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K-State Today

February 23, 2012



Geology scholarship strikes oil, offers a well of opportunity for K-State students

By Andrew Zender

How many people discover their passion – their career – at 17? And in today’s world, how many 17-year-olds find that passion on an oil rig? It might seem unusual, but in the case of Gary Sandlin, it was his teenage experience as a roughneck that sparked a lifelong interest in geology and the oil industry.

Sandlin, who grew up in Palco in Graham County, graduated from K-State’s College of Arts and Sciences with a bachelor’s degree in 1955 and a master’s in 1957. He started his professional career in Casper, Wyo., working for a small, independent oil company. But after nine years in the operation, he was ready to branch out. He formed his own company and has been on his own ever since.

Today, Sandlin and his wife Kathie run Sandlin Oil Corp. in Denver, Colo., where he serves as president. The Sandlins live in Longmont, Colo., raise Tennessee walking horses and enjoy going to horse shows, skiing and traveling.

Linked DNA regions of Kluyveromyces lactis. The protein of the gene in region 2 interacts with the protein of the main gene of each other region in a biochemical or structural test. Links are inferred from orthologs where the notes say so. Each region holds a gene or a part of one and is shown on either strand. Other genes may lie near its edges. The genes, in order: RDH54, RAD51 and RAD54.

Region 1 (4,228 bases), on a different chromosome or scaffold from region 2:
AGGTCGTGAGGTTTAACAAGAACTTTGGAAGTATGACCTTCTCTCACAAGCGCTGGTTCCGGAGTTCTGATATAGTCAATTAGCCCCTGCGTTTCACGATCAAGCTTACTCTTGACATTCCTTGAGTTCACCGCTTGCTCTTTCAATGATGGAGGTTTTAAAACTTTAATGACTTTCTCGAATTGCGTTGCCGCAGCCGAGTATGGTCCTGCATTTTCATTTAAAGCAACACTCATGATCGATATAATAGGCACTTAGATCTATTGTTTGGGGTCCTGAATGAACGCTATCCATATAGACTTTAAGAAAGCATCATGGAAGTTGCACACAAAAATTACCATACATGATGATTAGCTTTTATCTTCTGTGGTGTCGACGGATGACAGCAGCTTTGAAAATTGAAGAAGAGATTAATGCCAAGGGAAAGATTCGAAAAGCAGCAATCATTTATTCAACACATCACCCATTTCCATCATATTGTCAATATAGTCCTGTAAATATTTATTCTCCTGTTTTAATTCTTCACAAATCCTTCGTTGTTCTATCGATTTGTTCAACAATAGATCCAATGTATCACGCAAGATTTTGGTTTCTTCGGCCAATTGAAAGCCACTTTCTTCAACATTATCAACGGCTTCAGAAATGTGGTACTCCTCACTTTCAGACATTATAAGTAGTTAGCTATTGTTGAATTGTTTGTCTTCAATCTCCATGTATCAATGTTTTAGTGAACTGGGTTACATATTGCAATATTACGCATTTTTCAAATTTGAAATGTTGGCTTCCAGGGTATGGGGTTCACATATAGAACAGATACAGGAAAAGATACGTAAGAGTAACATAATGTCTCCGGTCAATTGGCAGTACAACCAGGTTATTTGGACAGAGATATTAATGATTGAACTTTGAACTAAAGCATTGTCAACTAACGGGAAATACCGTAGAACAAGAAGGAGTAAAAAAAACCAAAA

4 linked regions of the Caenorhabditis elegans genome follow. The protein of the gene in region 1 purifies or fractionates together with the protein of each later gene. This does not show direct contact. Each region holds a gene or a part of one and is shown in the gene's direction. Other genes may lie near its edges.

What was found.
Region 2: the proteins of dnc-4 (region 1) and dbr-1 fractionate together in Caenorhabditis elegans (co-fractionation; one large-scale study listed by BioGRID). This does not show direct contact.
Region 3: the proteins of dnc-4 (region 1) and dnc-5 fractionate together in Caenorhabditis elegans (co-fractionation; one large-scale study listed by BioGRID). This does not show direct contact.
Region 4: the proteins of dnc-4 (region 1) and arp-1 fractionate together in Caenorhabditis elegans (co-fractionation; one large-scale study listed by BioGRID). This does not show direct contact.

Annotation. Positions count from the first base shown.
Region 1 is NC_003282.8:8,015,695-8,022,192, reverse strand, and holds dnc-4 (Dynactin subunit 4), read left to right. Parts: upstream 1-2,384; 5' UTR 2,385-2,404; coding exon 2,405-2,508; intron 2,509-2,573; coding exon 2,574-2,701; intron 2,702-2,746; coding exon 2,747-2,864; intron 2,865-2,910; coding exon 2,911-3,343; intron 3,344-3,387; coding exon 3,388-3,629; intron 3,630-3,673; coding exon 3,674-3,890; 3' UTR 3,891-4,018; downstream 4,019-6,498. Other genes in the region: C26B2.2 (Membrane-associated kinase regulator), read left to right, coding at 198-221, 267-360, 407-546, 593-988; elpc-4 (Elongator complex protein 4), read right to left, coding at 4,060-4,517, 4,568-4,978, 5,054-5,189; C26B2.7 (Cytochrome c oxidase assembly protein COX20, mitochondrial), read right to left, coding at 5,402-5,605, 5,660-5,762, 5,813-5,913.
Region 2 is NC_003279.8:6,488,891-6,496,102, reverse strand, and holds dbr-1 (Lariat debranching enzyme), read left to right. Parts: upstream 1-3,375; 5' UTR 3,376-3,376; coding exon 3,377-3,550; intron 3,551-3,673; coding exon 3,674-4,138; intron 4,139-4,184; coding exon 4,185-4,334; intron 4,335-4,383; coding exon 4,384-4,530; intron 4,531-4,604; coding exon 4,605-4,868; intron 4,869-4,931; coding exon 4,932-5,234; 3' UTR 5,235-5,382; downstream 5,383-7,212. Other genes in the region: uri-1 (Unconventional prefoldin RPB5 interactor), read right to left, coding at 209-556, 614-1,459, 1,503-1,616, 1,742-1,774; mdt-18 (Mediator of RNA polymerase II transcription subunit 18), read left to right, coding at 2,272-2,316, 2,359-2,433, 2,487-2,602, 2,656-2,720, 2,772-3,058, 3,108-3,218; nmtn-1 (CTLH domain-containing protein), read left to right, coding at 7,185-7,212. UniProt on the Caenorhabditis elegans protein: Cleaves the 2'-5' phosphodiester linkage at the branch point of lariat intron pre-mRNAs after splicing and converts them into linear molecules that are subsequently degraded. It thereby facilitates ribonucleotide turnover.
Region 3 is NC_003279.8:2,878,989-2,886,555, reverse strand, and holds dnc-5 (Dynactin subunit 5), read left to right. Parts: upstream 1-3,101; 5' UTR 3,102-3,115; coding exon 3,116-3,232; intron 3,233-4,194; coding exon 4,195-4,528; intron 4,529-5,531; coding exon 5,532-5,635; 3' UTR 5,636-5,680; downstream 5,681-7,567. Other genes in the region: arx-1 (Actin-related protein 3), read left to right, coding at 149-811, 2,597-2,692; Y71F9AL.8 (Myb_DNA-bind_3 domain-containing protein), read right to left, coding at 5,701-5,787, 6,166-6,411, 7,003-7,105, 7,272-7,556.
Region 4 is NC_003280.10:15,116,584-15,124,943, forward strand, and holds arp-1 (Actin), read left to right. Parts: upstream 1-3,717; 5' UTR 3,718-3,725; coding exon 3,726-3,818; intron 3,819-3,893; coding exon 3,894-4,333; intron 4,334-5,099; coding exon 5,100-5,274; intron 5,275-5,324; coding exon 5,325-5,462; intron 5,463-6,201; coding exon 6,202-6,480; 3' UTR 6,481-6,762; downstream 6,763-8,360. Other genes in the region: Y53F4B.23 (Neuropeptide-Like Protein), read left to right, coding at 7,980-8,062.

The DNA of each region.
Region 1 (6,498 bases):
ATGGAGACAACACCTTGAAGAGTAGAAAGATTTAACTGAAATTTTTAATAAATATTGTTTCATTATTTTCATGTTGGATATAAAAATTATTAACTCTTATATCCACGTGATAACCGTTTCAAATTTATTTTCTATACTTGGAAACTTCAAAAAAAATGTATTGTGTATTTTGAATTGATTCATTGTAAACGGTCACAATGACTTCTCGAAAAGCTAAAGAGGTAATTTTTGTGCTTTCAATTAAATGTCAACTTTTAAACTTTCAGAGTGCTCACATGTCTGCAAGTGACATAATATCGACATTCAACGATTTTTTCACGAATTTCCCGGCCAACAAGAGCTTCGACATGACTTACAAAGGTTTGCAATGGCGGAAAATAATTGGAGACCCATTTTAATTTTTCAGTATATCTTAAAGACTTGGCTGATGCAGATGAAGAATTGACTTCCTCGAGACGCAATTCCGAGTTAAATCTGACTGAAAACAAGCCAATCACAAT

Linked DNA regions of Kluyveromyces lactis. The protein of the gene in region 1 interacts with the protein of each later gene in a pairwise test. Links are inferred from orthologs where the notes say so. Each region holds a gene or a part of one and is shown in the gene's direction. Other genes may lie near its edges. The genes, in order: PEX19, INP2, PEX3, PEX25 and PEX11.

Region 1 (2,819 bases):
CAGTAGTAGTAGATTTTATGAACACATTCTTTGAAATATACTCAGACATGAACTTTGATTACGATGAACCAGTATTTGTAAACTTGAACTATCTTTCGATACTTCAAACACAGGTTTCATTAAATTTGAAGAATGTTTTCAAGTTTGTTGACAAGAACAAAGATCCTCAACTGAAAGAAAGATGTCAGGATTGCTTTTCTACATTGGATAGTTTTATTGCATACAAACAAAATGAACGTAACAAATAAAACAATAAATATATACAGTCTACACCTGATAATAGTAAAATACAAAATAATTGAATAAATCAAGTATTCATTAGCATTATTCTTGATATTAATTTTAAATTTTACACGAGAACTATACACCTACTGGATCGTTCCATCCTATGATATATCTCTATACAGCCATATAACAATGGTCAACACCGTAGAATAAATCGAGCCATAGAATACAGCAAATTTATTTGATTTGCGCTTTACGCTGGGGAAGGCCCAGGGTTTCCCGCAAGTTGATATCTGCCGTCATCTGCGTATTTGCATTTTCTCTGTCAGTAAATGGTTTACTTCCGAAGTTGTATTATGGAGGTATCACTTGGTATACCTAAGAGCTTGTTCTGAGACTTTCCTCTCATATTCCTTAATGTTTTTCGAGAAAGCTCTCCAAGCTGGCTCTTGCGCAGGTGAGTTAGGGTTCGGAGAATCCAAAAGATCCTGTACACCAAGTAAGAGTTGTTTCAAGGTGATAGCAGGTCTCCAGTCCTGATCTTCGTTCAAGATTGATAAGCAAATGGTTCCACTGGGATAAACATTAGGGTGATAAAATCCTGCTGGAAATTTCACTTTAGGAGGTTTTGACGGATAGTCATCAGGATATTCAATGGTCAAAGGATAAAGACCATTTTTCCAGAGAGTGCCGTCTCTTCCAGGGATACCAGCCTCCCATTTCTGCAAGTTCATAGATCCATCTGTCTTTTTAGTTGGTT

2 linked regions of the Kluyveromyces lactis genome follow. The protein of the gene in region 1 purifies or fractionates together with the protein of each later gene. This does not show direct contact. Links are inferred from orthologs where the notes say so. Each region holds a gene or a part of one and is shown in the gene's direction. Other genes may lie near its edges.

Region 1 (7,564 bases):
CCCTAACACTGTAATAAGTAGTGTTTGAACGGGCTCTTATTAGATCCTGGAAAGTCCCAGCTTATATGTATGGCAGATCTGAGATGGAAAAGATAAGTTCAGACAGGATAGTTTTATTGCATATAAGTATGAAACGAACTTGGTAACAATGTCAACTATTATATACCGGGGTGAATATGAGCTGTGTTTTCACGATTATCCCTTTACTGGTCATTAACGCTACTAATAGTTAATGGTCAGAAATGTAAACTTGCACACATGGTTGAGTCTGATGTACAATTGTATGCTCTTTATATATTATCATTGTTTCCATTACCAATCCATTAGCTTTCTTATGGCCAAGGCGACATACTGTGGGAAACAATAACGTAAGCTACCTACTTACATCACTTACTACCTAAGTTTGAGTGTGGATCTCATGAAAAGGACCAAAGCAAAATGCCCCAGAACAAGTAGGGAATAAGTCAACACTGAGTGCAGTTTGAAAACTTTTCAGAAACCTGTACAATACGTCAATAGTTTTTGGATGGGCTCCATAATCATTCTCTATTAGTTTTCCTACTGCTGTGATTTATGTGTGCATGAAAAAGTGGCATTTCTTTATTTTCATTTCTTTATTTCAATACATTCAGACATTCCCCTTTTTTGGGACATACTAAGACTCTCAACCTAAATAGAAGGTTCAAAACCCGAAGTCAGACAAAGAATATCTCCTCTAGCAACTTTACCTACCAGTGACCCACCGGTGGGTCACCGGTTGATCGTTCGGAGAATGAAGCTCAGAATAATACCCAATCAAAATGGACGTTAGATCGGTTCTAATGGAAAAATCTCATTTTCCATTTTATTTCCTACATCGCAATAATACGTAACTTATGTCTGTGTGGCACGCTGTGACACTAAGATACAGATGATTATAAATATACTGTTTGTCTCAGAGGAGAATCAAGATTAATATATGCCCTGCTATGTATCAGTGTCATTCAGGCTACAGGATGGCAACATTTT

Also among their passions is philanthropy. Most recently, they established the Sandlin Geology Scholarship at K-State, which Gary Sandlin hopes will bring more students into the field.

Recently Gary Sandlin shared reflections on his K-State experience and what it means to be philanthropic.

How has K-State been an influence on you personally and professionally?

I’ve been an oil guy my whole life – I started when I was 17. But it was the professors and the education from K-State that really helped me become successful in finding oil. I wouldn’t be where I am today without my geology background from K-State. I have many wonderful memories from going to school there and enjoy camaraderie with other geology alumni today. It’s great to get together at the annual advisory council meetings and see old friends I was in school with.

Why did you choose to establish a scholarship?

I felt that the department might be able to attract students that would otherwise go a different direction and bring them into the geological profession. Students arrive at K-State and may not know what they want to do — but if they’re good students, we’d like for them to enter the geological field.

In your own words, what is philanthropy — and why is it important?

Philanthropy is important to all of society; it promotes advancing the well-being of others. It allows people to be generous and help those in need — and hopefully those who benefited will look back, appreciate that help and do the same for other people. I will continue as I’m able to be generous to K-State and would like to encourage other geologists from the K-State community to do the same.